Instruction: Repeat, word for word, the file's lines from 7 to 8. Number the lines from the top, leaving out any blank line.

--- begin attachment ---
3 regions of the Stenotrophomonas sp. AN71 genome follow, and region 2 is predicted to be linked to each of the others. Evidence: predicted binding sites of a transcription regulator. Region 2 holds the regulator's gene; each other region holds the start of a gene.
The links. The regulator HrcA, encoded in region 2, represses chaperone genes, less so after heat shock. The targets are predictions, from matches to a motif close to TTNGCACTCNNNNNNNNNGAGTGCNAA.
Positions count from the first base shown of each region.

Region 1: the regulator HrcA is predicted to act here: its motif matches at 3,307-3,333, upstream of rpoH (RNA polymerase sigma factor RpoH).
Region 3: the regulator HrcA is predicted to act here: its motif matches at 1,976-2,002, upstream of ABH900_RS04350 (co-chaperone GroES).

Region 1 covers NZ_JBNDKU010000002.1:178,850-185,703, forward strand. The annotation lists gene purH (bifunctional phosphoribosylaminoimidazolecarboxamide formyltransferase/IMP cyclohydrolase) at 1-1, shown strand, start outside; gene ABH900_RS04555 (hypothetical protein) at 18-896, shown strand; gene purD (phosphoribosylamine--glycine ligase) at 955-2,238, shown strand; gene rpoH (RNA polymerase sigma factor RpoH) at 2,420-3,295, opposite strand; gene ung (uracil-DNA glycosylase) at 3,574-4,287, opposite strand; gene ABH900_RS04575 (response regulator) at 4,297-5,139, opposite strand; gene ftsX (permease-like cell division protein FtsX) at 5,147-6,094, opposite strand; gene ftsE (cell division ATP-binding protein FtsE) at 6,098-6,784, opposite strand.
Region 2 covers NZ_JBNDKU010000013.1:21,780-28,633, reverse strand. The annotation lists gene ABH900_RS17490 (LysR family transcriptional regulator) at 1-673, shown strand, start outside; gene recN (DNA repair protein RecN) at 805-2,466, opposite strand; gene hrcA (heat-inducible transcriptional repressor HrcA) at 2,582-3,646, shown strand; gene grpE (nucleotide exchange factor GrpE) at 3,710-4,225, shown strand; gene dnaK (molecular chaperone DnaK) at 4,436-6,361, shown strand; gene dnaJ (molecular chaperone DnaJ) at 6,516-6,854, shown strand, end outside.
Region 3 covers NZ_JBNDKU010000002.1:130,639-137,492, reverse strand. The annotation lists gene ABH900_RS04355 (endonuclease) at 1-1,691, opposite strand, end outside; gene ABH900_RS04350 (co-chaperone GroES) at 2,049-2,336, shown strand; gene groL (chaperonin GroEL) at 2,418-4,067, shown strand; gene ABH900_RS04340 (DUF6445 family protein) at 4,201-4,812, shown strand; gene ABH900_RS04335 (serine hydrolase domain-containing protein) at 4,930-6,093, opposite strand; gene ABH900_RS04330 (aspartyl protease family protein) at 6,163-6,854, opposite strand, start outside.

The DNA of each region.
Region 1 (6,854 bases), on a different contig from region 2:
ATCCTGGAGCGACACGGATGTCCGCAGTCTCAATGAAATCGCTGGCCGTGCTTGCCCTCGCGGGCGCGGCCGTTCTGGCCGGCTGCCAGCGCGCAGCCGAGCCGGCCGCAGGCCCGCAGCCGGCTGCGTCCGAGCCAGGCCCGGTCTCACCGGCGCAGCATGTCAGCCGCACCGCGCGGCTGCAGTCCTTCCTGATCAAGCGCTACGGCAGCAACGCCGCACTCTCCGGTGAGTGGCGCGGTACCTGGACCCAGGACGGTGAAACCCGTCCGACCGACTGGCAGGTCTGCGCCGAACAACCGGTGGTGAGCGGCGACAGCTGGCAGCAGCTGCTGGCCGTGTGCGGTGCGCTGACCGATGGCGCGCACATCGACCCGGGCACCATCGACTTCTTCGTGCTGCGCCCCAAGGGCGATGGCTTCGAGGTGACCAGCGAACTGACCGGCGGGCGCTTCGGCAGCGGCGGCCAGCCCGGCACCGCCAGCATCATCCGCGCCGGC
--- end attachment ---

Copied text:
Region 2 covers NZ_JBNDKU010000013.1:21,780-28,633, reverse strand. The annotation lists gene ABH900_RS17490 (LysR family transcriptional regulator) at 1-673, shown strand, start outside; gene recN (DNA repair protein RecN) at 805-2,466, opposite strand; gene hrcA (heat-inducible transcriptional repressor HrcA) at 2,582-3,646, shown strand; gene grpE (nucleotide exchange factor GrpE) at 3,710-4,225, shown strand; gene dnaK (molecular chaperone DnaK) at 4,436-6,361, shown strand; gene dnaJ (molecular chaperone DnaJ) at 6,516-6,854, shown strand, end outside.
Region 3 covers NZ_JBNDKU010000002.1:130,639-137,492, reverse strand. The annotation lists gene ABH900_RS04355 (endonuclease) at 1-1,691, opposite strand, end outside; gene ABH900_RS04350 (co-chaperone GroES) at 2,049-2,336, shown strand; gene groL (chaperonin GroEL) at 2,418-4,067, shown strand; gene ABH900_RS04340 (DUF6445 family protein) at 4,201-4,812, shown strand; gene ABH900_RS04335 (serine hydrolase domain-containing protein) at 4,930-6,093, opposite strand; gene ABH900_RS04330 (aspartyl protease family protein) at 6,163-6,854, opposite strand, start outside.